If you want to understand the art, learn more about painting, understand how to relate the author, his artwork and the viewer, this selection of online courses by the history of art from antiquity to the present day just for you.
History of Art at the University of Oxford draws on a long and deep tradition of teaching and studying the subject. The core academic staff of the History of Art Department work on subjects from medieval European architecture to modern Chinese art. This offers students exciting possibilities to take courses and receive supervision on a very wide range of topics, and to develop their own interests in art history.
This course will take a total of 25 hours to complete.
In this course, we will study important movements and some influential artists in Western art history. We will begin with the “Proto-Renaissance” in Italy in the 13th century and continue through to the late 20th century.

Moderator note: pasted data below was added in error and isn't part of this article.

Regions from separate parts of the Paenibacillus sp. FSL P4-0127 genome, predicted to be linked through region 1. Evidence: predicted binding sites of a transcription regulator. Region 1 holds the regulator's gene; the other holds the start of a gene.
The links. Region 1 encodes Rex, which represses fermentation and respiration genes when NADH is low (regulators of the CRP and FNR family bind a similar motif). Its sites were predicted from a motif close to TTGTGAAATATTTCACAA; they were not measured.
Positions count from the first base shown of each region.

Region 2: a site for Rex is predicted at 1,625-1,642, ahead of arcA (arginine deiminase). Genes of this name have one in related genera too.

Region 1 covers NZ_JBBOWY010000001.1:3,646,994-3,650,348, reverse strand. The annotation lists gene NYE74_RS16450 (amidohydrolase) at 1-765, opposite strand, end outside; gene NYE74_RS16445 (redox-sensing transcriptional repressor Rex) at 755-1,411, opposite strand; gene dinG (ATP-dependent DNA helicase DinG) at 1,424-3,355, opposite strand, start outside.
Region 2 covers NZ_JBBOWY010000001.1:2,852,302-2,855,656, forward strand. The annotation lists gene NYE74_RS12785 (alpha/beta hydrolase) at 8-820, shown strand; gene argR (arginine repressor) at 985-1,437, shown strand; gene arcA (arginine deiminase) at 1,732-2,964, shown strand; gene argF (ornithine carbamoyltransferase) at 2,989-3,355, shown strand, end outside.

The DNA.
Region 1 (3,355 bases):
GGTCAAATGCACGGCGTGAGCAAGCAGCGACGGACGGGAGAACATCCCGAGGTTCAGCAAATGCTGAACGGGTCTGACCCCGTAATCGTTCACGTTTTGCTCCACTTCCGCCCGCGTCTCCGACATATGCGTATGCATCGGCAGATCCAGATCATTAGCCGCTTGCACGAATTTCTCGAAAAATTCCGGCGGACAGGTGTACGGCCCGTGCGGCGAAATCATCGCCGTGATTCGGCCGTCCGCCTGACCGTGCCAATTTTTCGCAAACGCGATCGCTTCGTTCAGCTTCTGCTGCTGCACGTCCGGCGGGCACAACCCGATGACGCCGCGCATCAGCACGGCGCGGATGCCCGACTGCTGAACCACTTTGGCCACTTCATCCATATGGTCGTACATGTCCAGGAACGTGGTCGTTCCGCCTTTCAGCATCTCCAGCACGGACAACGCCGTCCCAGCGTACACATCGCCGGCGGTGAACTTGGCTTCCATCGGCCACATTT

This course introduces students to twenty-four of the greatest monuments in the history of Western art, and the forces that shaped the larger history of Western culture.
Despite being engaged with the art world in every way imaginable, many women artists have been invisible in the traditional narrative of art history. They have faced challenges due to gender biases, from finding difficulty in training to selling their work and gaining recognition. Follow the course of this contentious history, from the challenges facing women up through the 20th century, to the campaigns of the feminist art movement, to the continuing work of contemporary women artists.
In this class, you will discover the fascinating stories, key works, and iconic figures of modern art, from its origins in Post-Impressionism to the beginnings of the New York School. Moving chronologically through the Museum’s collection, you will explore an array of renowned and provocative objects—from paintings that challenged the official Academy and revolutionized the conventions of representation to works that are completely abstract—by such artists as Paul Cézanne, Vincent van Gogh, Constantin Brancusi, Marcel Duchamp, Henri Matisse, and Pablo Picasso, among others.